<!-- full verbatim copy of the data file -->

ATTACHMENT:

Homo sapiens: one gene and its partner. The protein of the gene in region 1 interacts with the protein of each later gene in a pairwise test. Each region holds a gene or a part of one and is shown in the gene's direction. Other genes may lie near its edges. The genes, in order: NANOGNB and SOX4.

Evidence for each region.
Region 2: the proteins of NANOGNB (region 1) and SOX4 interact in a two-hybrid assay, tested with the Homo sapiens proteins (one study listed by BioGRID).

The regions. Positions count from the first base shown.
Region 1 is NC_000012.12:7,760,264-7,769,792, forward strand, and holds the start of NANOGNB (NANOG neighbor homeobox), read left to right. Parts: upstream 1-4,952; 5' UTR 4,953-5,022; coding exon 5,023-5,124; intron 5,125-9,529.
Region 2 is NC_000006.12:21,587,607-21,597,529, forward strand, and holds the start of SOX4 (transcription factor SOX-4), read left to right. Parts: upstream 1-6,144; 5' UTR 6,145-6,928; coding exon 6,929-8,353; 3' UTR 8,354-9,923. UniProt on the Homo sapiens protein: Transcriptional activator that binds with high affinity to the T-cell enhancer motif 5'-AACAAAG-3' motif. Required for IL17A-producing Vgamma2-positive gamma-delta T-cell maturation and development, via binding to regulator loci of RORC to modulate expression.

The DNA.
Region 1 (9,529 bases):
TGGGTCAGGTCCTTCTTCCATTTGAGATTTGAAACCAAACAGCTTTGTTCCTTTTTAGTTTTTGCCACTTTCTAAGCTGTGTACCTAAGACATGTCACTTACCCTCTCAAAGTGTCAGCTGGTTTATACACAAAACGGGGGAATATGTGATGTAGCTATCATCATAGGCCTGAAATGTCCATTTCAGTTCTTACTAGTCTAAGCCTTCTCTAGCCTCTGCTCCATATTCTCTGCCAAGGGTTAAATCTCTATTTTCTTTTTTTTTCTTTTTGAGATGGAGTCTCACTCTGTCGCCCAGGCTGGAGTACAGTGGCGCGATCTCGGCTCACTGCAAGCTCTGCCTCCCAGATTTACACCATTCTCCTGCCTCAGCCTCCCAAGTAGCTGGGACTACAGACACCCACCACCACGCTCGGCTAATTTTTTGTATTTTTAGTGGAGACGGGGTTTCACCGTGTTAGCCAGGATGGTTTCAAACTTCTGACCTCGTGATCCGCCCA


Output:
Homo sapiens: one gene and its partner. The protein of the gene in region 1 interacts with the protein of each later gene in a pairwise test. Each region holds a gene or a part of one and is shown in the gene's direction. Other genes may lie near its edges. The genes, in order: NANOGNB and SOX4.

Evidence for each region.
Region 2: the proteins of NANOGNB (region 1) and SOX4 interact in a two-hybrid assay, tested with the Homo sapiens proteins (one study listed by BioGRID).

The regions. Positions count from the first base shown.
Region 1 is NC_000012.12:7,760,264-7,769,792, forward strand, and holds the start of NANOGNB (NANOG neighbor homeobox), read left to right. Parts: upstream 1-4,952; 5' UTR 4,953-5,022; coding exon 5,023-5,124; intron 5,125-9,529.
Region 2 is NC_000006.12:21,587,607-21,597,529, forward strand, and holds the start of SOX4 (transcription factor SOX-4), read left to right. Parts: upstream 1-6,144; 5' UTR 6,145-6,928; coding exon 6,929-8,353; 3' UTR 8,354-9,923. UniProt on the Homo sapiens protein: Transcriptional activator that binds with high affinity to the T-cell enhancer motif 5'-AACAAAG-3' motif. Required for IL17A-producing Vgamma2-positive gamma-delta T-cell maturation and development, via binding to regulator loci of RORC to modulate expression.

The DNA.
Region 1 (9,529 bases):
TGGGTCAGGTCCTTCTTCCATTTGAGATTTGAAACCAAACAGCTTTGTTCCTTTTTAGTTTTTGCCACTTTCTAAGCTGTGTACCTAAGACATGTCACTTACCCTCTCAAAGTGTCAGCTGGTTTATACACAAAACGGGGGAATATGTGATGTAGCTATCATCATAGGCCTGAAATGTCCATTTCAGTTCTTACTAGTCTAAGCCTTCTCTAGCCTCTGCTCCATATTCTCTGCCAAGGGTTAAATCTCTATTTTCTTTTTTTTTCTTTTTGAGATGGAGTCTCACTCTGTCGCCCAGGCTGGAGTACAGTGGCGCGATCTCGGCTCACTGCAAGCTCTGCCTCCCAGATTTACACCATTCTCCTGCCTCAGCCTCCCAAGTAGCTGGGACTACAGACACCCACCACCACGCTCGGCTAATTTTTTGTATTTTTAGTGGAGACGGGGTTTCACCGTGTTAGCCAGGATGGTTTCAAACTTCTGACCTCGTGATCCGCCCA